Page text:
Early afternoon we finally saw a group with good bulls. We stalked and crawled closer trying to head them off, only to have them change direction and head up a shallow valley, probably heading for water over the rise. Quietly backtracking until we were a safe distance away I smiled at Dianne â€œready to run?â€ I asked.
To get ahead we had to backtrack over a hill and then try to get in front of them before they reached the head of the valley, a distance for them of 800 yards and probably 2 kilometers for us. We literally ran over the hill keeping well within cover and around behind the crest of the hill, spooking some zebra which thankfully moved away without undue fuss. It was a race against time as the sun began to sink fast on the horizon. As we crested the skyline and crawled towards a lone Acacia tortillis tree, I could see the Gemsbuck feeding diagonally towards us.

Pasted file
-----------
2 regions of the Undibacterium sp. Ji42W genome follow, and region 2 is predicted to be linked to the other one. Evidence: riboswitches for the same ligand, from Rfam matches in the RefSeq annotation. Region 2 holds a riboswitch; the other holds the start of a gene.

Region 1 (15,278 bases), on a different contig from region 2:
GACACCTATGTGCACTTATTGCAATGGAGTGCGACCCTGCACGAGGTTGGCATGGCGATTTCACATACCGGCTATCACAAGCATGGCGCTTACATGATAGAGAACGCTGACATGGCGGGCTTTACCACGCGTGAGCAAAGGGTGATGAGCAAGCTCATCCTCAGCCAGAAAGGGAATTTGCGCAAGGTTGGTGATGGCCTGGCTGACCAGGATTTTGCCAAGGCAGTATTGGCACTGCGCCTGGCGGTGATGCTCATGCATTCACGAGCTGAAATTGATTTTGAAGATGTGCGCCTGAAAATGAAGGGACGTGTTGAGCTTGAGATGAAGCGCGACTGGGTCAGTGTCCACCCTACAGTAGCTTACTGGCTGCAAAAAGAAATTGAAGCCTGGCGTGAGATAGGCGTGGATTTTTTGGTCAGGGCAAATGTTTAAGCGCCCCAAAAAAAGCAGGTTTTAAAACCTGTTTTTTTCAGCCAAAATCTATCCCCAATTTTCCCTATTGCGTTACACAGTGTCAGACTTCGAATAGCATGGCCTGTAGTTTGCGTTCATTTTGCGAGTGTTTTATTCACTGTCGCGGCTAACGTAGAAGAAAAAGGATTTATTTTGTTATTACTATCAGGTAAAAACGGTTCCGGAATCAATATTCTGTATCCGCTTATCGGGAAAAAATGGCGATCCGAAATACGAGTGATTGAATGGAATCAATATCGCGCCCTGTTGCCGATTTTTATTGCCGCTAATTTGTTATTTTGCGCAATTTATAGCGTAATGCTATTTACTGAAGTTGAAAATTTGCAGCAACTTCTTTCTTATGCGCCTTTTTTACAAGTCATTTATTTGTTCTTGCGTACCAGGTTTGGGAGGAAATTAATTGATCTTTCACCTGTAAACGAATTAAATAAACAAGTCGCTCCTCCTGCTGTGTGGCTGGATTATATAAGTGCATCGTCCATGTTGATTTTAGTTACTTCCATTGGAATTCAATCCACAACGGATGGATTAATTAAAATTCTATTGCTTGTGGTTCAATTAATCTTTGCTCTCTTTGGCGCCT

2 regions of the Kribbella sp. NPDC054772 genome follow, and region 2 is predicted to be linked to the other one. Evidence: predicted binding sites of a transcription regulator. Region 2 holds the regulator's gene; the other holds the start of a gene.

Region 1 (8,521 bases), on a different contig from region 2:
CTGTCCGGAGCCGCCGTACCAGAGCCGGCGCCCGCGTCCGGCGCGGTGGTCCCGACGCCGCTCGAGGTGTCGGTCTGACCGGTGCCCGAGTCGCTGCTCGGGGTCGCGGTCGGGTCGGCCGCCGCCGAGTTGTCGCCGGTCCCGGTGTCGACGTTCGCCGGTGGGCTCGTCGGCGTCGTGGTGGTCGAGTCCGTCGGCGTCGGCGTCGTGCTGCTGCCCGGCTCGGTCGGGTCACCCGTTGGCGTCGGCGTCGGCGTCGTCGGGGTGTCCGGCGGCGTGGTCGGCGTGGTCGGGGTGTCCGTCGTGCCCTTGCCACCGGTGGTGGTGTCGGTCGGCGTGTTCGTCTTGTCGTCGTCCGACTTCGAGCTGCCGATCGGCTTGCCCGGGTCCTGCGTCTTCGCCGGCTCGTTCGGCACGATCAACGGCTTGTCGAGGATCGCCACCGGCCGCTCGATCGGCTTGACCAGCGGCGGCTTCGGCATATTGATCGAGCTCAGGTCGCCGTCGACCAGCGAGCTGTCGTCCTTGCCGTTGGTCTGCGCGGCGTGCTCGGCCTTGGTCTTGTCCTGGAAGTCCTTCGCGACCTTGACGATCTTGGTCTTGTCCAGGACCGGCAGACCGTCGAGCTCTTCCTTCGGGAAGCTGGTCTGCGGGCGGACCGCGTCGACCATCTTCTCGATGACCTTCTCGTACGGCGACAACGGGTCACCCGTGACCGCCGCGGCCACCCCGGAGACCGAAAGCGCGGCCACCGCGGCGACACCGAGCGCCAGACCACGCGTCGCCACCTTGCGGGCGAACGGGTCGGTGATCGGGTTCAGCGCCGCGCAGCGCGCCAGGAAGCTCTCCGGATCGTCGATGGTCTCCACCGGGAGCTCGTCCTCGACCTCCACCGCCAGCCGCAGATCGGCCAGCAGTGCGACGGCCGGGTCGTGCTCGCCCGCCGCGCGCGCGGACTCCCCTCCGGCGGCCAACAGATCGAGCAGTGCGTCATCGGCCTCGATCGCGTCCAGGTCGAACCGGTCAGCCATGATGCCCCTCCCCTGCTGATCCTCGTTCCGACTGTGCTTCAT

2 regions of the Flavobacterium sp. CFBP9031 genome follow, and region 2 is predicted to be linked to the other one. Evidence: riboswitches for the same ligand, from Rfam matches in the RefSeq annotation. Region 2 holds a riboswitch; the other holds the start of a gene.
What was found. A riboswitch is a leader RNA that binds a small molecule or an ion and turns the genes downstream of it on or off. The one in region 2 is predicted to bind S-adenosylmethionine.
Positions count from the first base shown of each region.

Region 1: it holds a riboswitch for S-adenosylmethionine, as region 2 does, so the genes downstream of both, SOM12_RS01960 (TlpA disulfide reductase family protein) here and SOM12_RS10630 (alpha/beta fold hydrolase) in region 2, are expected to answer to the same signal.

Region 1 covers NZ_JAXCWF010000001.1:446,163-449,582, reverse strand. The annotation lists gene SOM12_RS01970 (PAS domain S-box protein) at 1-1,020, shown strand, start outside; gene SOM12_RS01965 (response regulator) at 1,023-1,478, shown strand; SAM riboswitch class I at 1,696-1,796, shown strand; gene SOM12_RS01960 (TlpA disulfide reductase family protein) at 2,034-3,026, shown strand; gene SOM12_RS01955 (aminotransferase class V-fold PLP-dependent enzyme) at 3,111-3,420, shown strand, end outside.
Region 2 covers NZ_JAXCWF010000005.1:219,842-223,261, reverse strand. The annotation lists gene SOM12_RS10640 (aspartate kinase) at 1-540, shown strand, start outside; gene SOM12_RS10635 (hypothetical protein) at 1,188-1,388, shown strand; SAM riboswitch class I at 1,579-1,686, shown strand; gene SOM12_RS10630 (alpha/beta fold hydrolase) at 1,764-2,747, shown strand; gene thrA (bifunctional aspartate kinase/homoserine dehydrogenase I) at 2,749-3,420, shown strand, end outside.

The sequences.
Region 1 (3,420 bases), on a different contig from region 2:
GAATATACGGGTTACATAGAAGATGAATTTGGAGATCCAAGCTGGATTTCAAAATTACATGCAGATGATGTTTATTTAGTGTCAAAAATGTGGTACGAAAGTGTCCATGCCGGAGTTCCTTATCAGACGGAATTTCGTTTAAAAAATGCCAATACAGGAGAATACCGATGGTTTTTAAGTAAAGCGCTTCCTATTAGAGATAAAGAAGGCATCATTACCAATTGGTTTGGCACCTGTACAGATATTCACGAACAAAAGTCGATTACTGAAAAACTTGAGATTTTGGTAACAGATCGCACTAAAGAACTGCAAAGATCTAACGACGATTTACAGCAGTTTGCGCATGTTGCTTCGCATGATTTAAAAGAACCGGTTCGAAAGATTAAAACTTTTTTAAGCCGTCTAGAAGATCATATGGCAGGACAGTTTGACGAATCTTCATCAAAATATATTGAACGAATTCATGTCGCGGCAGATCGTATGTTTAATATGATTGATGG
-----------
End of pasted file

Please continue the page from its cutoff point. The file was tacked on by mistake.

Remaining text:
The wind was almost perfect and we were looking almost directly into the setting sun. We hid behind the tree which had low branches allowing for a perfect rest. About 250 yards out the Gemsbuck turned and slowly headed away from us feeding as they went. Disappointment had yet again settled over us heavier than a lead blanket, we had hunted hard. Then inexplicably one bull turned and started feeding directly towards us. The glare made it impossible to see him properly. Would he be a good trophy? The setting sun showered the African savannah with a golden glow. The gemsbuck was still 200 yards out when he showed himself. He was a good bull, an old mature male with thick heavy bases and long symmetrical horns, a bull that was past his breeding prime.
Slowly he came, Dianne battling the glare of the setting sun on the horizon directly behind the gemsbuck. On he came until he was directly behind a tree 160 yards away, it was now or never. Then incredulously he saw us, head up staring trying to make out what we were half hidden in the Acacia tree, but it was too late, on the signal Dianne made good with a frontal shot that entered his chest and obliterated the plumbing on top of the heart. A quick insurance shot and he was down. It was difficult to contain our excitement as we admired Dianneâ€™s trophy, a beautiful bull, his teeth already worn down level to his gums, a worthy trophy hunted hard.